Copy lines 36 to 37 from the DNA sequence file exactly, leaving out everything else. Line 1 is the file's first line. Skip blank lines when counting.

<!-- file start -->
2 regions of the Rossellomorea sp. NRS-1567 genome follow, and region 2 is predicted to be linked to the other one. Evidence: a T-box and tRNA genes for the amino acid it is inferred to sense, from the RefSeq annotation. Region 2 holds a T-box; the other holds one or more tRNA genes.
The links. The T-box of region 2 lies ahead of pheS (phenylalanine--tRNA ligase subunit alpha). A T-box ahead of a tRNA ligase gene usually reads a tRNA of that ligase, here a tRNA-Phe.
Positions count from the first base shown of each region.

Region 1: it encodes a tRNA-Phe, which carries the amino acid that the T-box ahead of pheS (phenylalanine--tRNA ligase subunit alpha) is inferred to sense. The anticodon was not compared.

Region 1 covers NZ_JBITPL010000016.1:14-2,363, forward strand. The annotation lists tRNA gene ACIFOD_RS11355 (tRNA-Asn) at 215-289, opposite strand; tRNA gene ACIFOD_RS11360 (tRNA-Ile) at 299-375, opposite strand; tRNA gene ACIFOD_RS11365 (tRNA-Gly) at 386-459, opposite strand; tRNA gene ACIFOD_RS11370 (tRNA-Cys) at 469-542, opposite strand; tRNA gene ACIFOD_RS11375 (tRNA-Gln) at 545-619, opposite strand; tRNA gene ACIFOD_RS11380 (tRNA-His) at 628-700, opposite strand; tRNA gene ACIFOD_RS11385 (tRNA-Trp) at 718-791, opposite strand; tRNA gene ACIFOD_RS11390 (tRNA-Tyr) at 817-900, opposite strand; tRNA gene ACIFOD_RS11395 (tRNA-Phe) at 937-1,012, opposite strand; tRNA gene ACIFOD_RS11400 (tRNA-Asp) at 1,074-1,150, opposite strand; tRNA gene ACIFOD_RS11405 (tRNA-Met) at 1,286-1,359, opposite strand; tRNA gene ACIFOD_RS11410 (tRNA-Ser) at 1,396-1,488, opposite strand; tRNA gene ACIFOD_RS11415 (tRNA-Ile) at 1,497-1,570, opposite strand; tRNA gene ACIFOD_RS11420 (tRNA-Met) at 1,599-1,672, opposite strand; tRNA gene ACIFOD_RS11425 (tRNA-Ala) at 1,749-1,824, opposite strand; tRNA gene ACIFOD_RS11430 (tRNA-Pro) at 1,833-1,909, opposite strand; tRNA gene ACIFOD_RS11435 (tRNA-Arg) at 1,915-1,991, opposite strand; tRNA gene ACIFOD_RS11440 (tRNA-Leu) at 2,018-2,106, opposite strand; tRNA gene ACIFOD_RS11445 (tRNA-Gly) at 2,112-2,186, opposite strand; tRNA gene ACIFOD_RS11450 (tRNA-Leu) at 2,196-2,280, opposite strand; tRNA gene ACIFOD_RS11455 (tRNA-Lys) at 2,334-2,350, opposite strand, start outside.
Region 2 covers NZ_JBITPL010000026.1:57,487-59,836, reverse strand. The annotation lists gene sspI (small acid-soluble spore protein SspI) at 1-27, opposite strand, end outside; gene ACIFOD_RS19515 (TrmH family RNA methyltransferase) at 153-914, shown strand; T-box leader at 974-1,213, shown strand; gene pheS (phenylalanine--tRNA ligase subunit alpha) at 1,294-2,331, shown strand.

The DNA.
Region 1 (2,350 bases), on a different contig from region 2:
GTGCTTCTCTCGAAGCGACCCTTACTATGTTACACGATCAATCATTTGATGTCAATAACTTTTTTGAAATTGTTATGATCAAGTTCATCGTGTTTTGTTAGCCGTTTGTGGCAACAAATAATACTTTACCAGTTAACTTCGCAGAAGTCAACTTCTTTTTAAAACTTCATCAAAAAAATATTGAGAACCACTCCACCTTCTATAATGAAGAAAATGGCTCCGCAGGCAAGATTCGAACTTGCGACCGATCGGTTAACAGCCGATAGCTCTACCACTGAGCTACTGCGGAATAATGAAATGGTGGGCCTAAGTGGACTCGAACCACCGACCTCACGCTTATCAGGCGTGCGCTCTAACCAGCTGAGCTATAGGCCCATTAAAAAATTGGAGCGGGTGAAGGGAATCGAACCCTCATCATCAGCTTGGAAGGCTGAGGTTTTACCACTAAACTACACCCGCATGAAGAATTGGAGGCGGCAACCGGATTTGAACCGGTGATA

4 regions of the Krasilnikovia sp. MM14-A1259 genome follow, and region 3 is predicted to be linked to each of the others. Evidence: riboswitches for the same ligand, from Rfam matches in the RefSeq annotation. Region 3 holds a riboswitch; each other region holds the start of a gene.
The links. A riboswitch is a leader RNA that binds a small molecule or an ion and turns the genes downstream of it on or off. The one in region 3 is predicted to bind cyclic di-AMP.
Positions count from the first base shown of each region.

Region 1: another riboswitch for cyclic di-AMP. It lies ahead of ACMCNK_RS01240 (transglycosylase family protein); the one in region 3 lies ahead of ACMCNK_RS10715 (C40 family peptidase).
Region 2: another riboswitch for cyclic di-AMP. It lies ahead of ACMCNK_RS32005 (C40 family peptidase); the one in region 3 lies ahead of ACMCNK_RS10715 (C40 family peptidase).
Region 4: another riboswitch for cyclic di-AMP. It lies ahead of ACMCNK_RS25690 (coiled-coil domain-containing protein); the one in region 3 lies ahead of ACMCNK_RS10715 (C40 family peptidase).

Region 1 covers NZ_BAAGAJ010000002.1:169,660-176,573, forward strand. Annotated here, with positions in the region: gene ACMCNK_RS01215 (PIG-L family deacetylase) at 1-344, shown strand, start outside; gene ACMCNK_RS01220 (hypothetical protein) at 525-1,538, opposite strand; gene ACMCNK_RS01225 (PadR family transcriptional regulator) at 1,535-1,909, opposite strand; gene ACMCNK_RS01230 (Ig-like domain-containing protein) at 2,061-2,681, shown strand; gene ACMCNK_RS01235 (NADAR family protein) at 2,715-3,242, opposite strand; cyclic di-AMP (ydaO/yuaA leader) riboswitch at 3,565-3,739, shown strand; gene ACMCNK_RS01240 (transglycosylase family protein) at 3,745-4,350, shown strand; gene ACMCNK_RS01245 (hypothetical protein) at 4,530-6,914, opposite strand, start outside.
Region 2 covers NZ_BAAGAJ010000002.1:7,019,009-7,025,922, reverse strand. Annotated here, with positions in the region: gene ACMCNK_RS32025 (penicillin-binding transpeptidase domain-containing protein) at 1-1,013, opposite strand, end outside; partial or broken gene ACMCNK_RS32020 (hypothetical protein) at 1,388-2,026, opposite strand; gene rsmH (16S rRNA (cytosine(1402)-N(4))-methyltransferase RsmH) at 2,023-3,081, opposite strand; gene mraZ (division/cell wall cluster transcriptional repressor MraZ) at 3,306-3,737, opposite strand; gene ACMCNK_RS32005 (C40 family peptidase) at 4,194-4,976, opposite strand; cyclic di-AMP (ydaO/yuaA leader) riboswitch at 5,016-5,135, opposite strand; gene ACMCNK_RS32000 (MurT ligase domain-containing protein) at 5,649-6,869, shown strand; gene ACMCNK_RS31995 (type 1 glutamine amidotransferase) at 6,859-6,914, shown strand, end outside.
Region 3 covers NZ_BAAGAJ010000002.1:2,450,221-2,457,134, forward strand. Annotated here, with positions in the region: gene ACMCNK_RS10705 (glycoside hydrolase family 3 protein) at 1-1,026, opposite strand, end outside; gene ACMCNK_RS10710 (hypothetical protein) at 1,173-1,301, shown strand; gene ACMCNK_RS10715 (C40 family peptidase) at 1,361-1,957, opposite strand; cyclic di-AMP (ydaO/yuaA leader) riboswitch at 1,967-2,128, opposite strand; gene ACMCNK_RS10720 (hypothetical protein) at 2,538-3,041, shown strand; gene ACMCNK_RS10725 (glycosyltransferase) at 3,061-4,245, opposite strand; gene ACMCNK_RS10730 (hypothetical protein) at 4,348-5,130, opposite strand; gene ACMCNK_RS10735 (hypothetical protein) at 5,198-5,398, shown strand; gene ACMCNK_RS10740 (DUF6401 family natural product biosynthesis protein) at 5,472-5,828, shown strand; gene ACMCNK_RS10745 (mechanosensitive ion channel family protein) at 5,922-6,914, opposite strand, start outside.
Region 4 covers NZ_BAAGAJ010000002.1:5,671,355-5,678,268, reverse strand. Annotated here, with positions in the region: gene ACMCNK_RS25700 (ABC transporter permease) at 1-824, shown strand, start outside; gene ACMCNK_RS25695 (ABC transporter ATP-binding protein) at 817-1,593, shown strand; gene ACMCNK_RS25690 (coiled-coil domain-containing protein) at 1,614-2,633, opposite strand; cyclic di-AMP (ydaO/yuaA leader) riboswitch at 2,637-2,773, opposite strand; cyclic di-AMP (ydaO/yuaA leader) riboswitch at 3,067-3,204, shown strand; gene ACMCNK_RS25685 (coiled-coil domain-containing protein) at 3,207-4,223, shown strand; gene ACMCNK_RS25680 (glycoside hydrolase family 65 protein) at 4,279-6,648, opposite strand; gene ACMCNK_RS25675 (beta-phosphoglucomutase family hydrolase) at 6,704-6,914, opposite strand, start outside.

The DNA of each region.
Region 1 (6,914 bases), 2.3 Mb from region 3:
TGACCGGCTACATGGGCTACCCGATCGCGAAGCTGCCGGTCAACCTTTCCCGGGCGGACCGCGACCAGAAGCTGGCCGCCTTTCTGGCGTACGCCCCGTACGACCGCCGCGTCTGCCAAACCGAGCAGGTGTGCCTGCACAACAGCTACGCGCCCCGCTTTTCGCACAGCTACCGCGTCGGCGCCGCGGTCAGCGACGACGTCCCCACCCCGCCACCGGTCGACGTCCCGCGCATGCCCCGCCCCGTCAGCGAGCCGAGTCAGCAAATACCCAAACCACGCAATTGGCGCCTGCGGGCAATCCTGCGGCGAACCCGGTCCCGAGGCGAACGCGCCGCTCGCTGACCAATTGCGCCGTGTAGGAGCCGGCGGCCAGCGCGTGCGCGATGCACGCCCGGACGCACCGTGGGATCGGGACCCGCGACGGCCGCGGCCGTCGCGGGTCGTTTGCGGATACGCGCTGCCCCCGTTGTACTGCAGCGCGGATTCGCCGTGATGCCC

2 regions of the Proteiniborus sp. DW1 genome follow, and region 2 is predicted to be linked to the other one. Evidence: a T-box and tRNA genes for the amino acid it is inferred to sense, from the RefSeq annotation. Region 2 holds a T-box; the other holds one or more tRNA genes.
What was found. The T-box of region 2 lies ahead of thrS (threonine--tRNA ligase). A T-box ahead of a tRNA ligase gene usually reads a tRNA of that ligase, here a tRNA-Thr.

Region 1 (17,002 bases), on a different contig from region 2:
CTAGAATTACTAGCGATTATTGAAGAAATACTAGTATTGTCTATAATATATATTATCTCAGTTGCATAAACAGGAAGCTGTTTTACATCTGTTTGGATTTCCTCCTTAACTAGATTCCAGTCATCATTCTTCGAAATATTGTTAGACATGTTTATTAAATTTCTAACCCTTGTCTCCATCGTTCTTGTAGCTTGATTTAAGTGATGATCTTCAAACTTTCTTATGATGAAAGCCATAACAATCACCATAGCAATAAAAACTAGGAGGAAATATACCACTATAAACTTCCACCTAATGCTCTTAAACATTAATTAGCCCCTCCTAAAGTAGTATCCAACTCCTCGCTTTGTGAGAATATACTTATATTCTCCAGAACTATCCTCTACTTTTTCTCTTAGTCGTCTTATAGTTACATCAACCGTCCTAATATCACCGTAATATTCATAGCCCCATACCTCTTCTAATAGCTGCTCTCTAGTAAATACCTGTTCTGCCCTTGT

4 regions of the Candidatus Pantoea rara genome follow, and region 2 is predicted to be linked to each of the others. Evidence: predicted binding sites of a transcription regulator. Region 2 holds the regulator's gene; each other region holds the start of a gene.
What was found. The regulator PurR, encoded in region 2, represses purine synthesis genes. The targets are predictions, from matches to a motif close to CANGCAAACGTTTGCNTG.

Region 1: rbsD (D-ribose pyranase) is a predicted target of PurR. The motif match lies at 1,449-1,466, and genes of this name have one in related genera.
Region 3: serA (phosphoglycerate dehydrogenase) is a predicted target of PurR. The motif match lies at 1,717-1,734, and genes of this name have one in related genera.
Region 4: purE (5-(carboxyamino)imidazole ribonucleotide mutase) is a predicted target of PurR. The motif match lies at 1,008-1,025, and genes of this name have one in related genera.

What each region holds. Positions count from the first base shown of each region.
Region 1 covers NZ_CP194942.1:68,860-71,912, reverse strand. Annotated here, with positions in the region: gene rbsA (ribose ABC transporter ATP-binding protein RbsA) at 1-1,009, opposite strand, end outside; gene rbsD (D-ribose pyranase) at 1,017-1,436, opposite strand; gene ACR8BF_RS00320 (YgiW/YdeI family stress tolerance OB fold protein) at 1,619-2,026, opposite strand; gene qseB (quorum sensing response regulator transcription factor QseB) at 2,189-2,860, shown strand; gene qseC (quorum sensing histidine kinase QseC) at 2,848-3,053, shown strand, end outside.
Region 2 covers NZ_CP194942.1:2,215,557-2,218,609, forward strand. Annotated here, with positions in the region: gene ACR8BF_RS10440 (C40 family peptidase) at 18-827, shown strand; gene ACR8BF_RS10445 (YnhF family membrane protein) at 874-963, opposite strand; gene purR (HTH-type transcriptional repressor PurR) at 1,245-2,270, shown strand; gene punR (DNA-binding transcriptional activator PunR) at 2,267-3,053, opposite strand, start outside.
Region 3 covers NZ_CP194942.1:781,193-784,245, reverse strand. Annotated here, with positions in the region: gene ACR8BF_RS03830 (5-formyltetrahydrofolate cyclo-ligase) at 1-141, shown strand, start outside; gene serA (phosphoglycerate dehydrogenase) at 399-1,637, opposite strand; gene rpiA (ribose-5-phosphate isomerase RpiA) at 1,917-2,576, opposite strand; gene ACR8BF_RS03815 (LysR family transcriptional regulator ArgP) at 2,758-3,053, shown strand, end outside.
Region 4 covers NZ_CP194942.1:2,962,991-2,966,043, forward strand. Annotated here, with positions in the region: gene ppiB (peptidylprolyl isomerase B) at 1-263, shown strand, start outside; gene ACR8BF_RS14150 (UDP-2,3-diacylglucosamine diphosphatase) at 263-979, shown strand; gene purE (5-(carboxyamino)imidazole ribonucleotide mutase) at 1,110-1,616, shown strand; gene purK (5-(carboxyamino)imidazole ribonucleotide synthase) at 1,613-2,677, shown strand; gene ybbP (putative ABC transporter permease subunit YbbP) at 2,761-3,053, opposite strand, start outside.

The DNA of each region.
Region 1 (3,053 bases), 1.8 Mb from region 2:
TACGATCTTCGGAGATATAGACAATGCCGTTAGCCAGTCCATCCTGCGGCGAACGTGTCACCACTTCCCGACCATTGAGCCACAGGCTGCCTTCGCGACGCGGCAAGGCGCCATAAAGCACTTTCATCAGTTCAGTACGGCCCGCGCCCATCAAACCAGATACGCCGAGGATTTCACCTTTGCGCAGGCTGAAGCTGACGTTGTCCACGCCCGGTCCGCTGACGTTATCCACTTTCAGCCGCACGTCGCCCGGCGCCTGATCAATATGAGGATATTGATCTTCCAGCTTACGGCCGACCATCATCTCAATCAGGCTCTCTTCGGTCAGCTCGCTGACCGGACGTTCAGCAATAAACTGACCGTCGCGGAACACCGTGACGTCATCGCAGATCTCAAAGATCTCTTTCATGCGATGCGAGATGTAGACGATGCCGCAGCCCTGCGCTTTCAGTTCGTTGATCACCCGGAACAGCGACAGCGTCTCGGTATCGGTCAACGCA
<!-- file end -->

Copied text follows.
Region 4 covers NZ_CP194942.1:2,962,991-2,966,043, forward strand. Annotated here, with positions in the region: gene ppiB (peptidylprolyl isomerase B) at 1-263, shown strand, start outside; gene ACR8BF_RS14150 (UDP-2,3-diacylglucosamine diphosphatase) at 263-979, shown strand; gene purE (5-(carboxyamino)imidazole ribonucleotide mutase) at 1,110-1,616, shown strand; gene purK (5-(carboxyamino)imidazole ribonucleotide synthase) at 1,613-2,677, shown strand; gene ybbP (putative ABC transporter permease subunit YbbP) at 2,761-3,053, opposite strand, start outside.

The DNA of each region.